As a fugitive slave-scholar Dr. Frederick Douglass used his life experiences to educate the educated.
Without advantage of a singular formal day of school in his life Douglass commanded intellectual influence with fellow fugitive slave-scholars, international abolitionists, Pan-African Nationalists, suffragists, journalists, preachers, congressmen, senators and university presidents and students.
One of the first universities which welcomed the teachings of Dr. Douglass was the University of Rochester, founded in 1850 just three years after Douglass launched The North Star.
Previous blog posts have documented the relationship Dr. Douglass had with President Martin B. Anderson. We will continue to elevate and educate the known to the unknowing scholars of the close connection Dr. Douglass had with the University of Rochester.
We hope a city which prides itself on its association with Dr. Douglass would take interest in the continued unknown research being advanced by the author of Frederick Douglass in Washington, D.C.: The Lion of Anacostia.
As a W Street Douglassonian the street corner has been our seminar on Dr. Douglass. It is from whence the imperative and mandate to uplift fallen history originates.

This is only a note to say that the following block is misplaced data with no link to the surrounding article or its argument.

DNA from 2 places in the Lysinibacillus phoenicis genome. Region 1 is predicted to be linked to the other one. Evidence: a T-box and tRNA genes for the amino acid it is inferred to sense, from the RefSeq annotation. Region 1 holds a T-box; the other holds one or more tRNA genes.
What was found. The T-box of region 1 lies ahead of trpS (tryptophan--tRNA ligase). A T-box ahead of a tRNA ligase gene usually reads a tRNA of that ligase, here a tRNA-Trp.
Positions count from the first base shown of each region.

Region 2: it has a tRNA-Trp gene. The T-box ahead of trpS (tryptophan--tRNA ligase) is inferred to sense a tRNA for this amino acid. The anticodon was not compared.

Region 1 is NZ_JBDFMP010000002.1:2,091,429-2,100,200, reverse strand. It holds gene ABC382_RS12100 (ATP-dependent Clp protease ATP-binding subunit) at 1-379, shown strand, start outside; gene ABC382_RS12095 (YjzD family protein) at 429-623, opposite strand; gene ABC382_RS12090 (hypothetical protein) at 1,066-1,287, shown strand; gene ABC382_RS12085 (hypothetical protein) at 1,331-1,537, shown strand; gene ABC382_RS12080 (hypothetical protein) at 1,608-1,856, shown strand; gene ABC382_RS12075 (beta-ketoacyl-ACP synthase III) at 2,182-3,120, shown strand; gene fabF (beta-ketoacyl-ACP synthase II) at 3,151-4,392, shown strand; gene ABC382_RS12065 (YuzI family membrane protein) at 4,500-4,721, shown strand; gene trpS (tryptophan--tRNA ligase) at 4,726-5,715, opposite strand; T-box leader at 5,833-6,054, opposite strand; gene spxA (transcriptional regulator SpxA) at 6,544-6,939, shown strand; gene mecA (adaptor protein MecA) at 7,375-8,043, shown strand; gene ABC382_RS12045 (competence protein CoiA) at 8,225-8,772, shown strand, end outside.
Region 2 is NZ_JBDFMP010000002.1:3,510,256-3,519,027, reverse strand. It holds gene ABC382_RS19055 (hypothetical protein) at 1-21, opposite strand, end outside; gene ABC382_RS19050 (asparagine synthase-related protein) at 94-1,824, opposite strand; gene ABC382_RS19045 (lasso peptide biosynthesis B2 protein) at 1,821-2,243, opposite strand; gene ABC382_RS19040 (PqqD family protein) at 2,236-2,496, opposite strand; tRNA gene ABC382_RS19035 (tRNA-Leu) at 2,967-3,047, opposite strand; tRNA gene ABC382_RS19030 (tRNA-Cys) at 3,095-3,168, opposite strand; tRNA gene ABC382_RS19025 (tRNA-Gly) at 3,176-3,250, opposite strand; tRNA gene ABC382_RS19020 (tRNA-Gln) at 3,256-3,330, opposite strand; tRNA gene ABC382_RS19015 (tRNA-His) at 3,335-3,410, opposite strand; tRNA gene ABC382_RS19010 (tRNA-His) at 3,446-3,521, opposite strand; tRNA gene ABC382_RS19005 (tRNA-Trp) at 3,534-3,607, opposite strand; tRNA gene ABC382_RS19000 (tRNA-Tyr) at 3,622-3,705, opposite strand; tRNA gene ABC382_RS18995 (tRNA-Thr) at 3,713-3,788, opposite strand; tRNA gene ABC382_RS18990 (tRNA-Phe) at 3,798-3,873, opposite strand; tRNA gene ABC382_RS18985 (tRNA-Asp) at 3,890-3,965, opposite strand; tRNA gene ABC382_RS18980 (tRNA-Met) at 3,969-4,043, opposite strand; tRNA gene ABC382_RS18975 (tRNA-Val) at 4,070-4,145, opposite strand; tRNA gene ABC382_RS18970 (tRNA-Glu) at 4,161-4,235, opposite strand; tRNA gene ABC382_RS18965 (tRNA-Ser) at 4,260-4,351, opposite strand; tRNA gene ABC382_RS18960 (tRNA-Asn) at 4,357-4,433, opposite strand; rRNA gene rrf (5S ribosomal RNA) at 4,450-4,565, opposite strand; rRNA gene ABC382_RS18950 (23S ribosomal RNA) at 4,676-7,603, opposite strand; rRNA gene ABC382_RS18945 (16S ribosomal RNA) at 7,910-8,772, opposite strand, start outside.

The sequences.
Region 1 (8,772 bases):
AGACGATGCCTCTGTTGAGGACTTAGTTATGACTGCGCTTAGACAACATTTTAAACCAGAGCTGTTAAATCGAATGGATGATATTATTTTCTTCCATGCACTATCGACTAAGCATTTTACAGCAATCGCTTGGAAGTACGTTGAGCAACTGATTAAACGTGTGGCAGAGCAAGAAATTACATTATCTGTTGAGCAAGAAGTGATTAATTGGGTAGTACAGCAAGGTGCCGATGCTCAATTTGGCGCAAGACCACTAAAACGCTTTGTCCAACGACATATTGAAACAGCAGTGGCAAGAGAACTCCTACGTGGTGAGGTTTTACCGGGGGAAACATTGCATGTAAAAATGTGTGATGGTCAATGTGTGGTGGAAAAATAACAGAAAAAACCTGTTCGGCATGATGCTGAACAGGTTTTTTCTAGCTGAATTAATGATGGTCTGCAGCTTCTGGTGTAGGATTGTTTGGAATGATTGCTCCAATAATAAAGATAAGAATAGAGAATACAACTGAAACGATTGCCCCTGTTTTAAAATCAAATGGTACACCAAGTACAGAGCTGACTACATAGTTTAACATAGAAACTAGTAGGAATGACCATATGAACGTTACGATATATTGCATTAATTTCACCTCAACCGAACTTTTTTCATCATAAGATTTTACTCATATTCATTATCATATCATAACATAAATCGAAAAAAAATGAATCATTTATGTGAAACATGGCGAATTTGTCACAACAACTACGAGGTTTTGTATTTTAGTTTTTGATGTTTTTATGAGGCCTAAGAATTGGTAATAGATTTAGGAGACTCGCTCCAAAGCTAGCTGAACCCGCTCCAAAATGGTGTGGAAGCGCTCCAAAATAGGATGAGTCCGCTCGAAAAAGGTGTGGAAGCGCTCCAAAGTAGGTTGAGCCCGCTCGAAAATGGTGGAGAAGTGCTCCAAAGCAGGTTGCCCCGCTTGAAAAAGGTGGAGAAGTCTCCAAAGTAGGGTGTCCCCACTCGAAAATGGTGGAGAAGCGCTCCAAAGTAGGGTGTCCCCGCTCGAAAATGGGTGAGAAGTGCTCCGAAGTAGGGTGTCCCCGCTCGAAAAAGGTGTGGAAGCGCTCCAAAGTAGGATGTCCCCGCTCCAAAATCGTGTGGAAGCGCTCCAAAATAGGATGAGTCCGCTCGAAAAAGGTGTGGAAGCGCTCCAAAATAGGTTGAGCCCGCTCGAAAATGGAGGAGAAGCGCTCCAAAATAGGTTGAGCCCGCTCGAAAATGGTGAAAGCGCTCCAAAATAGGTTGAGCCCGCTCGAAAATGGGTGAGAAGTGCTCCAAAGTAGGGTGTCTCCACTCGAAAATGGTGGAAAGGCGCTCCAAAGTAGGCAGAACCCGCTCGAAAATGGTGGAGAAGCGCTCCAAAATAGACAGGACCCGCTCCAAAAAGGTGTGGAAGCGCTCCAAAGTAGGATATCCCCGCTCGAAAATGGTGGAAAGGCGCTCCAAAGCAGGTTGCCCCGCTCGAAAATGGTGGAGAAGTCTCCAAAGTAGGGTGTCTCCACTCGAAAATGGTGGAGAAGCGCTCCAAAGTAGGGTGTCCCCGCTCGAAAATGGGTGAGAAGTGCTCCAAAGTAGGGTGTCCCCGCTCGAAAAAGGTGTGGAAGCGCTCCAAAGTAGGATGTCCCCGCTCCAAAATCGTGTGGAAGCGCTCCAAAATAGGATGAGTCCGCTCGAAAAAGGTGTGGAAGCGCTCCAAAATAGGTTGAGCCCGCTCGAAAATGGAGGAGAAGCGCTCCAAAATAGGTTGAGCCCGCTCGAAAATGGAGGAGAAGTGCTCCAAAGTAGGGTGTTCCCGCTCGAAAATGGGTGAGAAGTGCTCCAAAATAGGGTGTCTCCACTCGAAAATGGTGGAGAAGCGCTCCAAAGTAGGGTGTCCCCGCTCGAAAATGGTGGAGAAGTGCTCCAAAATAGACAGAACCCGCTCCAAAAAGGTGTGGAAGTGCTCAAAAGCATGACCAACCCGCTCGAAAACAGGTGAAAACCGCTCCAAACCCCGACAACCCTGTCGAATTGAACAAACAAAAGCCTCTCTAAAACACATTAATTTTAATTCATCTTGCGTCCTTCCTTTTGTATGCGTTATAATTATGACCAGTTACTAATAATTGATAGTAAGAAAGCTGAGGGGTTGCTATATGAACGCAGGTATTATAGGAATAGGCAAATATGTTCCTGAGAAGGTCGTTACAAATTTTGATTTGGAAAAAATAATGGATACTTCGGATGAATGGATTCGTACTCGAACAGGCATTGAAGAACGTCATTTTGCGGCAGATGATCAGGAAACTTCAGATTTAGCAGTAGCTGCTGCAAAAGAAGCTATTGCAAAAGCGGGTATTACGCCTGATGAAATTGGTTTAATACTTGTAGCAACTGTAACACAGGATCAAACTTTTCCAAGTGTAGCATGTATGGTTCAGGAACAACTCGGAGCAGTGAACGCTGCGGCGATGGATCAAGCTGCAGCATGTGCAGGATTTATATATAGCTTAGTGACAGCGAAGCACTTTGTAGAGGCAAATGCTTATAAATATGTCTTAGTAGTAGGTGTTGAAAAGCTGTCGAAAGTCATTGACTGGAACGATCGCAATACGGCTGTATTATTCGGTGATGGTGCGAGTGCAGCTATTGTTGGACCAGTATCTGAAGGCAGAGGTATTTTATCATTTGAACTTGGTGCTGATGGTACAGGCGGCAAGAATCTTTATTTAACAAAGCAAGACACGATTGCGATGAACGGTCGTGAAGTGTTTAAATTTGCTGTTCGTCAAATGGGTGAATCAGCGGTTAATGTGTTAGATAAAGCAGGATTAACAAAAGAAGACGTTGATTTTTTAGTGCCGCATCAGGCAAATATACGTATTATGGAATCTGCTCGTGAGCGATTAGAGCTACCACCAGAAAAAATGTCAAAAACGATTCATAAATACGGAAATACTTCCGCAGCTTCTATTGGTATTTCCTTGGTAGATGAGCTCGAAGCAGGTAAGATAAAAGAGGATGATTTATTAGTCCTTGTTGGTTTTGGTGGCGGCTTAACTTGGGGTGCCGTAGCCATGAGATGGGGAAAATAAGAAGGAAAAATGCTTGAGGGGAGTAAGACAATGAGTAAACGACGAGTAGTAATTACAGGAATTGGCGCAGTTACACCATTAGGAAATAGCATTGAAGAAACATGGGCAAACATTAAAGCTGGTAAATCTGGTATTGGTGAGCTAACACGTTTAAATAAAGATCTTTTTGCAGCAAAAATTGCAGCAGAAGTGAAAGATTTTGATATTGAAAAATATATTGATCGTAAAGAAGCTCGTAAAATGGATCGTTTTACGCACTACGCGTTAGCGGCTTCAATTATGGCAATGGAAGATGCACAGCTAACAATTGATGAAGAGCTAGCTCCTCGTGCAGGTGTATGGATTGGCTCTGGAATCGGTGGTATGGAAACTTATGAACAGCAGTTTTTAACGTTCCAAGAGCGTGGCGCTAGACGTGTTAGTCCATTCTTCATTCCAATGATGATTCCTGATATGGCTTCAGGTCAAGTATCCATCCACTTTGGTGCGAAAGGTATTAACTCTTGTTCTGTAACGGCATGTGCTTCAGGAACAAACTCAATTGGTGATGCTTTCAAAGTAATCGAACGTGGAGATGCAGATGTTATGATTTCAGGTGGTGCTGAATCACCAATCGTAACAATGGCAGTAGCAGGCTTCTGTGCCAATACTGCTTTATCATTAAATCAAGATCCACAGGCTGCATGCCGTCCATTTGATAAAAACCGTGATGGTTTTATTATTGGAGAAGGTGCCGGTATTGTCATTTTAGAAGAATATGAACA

Along with documenting the relationships between Dr. Douglass and M. B. Anderson, Heman Lincoln Wayland and John Henry Raymond — all who served the University of Rochester during its early years — we continue to bring forth militant scholarship to elevate Dougassoniana Studies. Somebody has to.
According to a recent article:
“We don’t have the kinds of sources historians rely upon to write the kind of study of a person and a place that readers demand today,” Hudson [an associate professor of history at the University of Rochester] says.
The destruction of Douglass’s home of 20 years closed the Rochester chapter of his life.
We find this curious and wholly inaccurate considering the author of Lion of Anacostia has now introduced more than a half-dozen unknown and previously unpublished letters, articles and anecdotes about Douglass in Rochester on this blog in recent weeks.
The University of Rochester is pivotal to the intellectual history of Dr. Douglass that has been untold and previously unknown. Don’t believe me. Believe the scholarship.
If University of Rochester does not know and acknowledge its own relationship with Dr. Douglass why posthumously award him a degree? To my untrained methods that seems half-honorific, half-dishonest.
If Dr. Douglass is going to be recognized and honored for his intellect let it be done with intellectual honor to scholarship. Right?
Galusha Anderson, 5th president of the University of Chicago, recalls Frederick Douglass and the University of Rochester
While a student at the University of Rochester in the mid-1850s Galusha Anderson frequently saw Dr. Douglass about town, attended his lectures and recalled the popularity of his newspaper among his classmates.
In a 1916 essay, Anderson provided a personal reminiscence, excerpts shared below: